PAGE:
Mary Somerville (1780-1872) was unequivocally one of the best-known mathematicians in Britain during the first half of the nineteenth-century. Barred from receiving a formal education owing to her gender, she tenaciously pursued her studies through independent reading and the solving of problems published in Question and Answer sections of periodicals. Through her deft navigation of polite society in Edinburgh, London, and Paris, she was able to build a reputation for herself as an expert in analytical mathematics, especially as it was practiced and taught in France. At a time when British mathematics was widely perceived to be in decline, Somerville positioned herself within a network of mathematicians who saw the adoption of analytical methods as the way to reform.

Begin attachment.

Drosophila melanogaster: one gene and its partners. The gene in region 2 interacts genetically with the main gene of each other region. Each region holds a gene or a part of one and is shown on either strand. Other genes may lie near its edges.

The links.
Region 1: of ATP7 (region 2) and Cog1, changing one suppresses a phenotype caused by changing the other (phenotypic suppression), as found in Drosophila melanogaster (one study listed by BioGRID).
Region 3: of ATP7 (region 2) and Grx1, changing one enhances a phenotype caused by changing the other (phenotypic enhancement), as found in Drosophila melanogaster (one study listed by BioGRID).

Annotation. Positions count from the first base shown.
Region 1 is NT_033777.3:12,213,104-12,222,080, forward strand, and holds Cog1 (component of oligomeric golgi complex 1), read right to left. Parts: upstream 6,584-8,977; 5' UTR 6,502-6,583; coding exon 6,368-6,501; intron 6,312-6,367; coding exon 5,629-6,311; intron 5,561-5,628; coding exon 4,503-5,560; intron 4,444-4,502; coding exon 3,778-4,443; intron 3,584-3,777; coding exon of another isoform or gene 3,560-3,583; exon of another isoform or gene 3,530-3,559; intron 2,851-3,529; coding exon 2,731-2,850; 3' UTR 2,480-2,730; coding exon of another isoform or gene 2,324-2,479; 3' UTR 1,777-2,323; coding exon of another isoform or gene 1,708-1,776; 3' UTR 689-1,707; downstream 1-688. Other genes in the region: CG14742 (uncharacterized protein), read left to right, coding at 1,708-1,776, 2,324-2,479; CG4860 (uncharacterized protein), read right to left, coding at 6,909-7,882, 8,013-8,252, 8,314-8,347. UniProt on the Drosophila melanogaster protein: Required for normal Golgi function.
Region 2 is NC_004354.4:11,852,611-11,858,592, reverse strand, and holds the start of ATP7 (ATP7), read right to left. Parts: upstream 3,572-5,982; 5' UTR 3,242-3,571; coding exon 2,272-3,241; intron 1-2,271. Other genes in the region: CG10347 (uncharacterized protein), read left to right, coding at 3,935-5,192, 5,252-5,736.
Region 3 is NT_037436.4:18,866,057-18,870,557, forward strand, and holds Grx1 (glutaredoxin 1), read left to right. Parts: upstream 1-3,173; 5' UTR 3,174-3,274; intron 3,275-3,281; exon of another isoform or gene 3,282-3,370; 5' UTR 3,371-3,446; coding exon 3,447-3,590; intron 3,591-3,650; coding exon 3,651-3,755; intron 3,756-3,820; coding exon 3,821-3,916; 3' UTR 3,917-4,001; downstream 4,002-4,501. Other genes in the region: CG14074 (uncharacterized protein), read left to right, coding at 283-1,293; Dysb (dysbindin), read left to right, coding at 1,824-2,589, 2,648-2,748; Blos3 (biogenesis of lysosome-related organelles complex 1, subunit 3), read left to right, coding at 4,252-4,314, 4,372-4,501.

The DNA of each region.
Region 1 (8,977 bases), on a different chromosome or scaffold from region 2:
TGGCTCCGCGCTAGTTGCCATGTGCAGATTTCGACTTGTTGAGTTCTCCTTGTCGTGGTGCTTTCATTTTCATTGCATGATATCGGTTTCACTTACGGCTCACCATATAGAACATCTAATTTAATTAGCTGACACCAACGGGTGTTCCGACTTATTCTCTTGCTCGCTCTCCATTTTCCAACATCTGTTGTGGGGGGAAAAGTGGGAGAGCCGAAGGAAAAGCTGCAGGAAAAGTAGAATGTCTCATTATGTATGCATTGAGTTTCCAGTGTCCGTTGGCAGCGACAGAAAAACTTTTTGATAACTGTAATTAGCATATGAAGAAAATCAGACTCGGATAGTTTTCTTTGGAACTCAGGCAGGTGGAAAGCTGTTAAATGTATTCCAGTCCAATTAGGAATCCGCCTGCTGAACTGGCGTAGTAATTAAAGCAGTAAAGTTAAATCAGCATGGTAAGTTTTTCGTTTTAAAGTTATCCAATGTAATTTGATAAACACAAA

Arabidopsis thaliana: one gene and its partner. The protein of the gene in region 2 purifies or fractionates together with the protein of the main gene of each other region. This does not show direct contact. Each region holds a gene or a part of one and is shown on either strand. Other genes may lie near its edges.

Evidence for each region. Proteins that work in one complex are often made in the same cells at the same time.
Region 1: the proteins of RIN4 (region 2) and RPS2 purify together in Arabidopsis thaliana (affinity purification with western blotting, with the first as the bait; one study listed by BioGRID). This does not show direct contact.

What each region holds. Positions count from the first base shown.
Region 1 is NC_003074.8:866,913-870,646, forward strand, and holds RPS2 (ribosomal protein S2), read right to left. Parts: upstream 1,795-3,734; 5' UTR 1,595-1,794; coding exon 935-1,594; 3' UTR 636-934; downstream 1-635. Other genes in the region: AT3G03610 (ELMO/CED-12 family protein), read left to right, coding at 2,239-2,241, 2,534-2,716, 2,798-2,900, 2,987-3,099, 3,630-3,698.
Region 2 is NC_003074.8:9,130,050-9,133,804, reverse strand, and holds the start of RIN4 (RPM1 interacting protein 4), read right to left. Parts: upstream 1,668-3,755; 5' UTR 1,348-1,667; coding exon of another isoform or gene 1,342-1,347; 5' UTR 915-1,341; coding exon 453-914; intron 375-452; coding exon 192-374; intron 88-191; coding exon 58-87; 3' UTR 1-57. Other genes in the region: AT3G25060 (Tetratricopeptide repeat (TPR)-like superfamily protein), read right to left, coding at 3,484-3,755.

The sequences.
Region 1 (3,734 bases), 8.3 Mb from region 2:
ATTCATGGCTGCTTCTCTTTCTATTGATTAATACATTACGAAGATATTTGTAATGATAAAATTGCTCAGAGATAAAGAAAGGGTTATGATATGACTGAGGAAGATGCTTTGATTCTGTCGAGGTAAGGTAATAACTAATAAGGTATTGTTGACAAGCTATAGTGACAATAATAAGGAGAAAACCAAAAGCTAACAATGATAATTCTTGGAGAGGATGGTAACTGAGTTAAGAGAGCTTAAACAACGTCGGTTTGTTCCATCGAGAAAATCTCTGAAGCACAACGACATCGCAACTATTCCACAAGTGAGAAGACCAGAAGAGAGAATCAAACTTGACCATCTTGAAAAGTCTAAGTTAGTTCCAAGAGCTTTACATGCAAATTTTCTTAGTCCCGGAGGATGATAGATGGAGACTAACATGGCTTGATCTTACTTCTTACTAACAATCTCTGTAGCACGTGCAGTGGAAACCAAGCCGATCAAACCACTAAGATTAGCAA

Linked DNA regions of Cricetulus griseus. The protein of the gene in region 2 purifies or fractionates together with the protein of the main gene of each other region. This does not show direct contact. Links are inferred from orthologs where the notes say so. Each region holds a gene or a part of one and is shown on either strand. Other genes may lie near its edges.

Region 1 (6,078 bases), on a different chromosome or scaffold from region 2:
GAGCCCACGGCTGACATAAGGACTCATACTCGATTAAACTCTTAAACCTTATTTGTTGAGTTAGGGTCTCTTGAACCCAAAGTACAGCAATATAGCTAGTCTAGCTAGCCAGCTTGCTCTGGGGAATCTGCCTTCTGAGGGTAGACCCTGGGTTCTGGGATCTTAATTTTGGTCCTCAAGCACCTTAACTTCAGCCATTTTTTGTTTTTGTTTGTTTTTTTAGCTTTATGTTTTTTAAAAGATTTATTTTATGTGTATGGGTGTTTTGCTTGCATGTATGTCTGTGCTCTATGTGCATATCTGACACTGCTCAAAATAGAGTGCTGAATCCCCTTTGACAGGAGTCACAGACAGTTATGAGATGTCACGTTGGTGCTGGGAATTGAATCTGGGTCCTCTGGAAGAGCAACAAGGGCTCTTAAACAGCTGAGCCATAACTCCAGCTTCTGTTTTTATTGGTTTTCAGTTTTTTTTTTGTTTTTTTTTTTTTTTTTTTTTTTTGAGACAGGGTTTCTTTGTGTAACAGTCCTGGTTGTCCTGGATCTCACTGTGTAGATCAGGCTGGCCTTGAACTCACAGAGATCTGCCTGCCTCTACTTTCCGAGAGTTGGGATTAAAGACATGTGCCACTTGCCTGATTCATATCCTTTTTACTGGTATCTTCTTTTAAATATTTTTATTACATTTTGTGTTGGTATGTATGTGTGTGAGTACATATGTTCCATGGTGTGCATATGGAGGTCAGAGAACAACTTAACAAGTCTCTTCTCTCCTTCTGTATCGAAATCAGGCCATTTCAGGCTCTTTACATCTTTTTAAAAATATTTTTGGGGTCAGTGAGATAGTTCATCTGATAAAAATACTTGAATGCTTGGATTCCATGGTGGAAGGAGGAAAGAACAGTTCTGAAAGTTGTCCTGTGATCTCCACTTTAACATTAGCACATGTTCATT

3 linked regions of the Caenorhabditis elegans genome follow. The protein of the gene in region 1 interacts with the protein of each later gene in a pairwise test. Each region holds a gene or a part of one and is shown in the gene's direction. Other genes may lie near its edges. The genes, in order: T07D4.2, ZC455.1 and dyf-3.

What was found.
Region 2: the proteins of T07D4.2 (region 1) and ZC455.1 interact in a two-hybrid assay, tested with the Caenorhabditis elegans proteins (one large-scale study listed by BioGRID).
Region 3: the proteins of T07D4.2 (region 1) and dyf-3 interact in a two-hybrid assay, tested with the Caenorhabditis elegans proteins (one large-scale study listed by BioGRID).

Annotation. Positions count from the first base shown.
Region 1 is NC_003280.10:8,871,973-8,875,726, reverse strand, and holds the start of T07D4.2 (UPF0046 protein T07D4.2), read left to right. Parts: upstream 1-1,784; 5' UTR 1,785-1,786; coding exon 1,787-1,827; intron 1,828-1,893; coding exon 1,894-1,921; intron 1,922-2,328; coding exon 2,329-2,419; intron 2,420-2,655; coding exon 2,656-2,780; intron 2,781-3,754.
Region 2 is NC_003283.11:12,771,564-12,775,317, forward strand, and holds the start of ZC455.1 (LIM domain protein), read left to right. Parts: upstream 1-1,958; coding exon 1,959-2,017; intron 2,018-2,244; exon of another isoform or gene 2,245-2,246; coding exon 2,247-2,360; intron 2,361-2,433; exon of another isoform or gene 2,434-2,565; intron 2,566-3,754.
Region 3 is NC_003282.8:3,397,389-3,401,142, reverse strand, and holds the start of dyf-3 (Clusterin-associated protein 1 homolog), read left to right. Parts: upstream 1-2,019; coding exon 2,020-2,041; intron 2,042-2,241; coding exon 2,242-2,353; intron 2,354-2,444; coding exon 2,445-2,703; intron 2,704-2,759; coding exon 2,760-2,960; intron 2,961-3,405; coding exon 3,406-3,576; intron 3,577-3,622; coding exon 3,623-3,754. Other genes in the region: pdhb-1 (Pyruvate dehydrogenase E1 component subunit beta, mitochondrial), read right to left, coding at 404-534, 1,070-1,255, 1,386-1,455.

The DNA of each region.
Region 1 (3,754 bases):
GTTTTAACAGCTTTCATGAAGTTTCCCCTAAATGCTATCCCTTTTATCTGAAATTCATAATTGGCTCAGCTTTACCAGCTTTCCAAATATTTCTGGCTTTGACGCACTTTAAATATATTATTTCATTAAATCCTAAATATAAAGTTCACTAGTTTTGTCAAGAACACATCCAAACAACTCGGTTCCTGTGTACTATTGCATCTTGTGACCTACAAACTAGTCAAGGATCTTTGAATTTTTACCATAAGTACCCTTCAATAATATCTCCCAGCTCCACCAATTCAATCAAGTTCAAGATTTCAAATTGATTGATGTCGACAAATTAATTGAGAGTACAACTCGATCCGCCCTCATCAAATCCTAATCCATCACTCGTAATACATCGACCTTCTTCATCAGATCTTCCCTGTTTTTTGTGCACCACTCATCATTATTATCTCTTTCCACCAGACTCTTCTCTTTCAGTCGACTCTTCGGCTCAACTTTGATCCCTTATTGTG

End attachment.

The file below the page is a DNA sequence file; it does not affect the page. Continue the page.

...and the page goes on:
This talk will consider how Somerville was able to overcome barriers of gender, and utilise her relatively high social status, in order to access highly advanced mathematical knowledge and gain for herself the title of mathematician.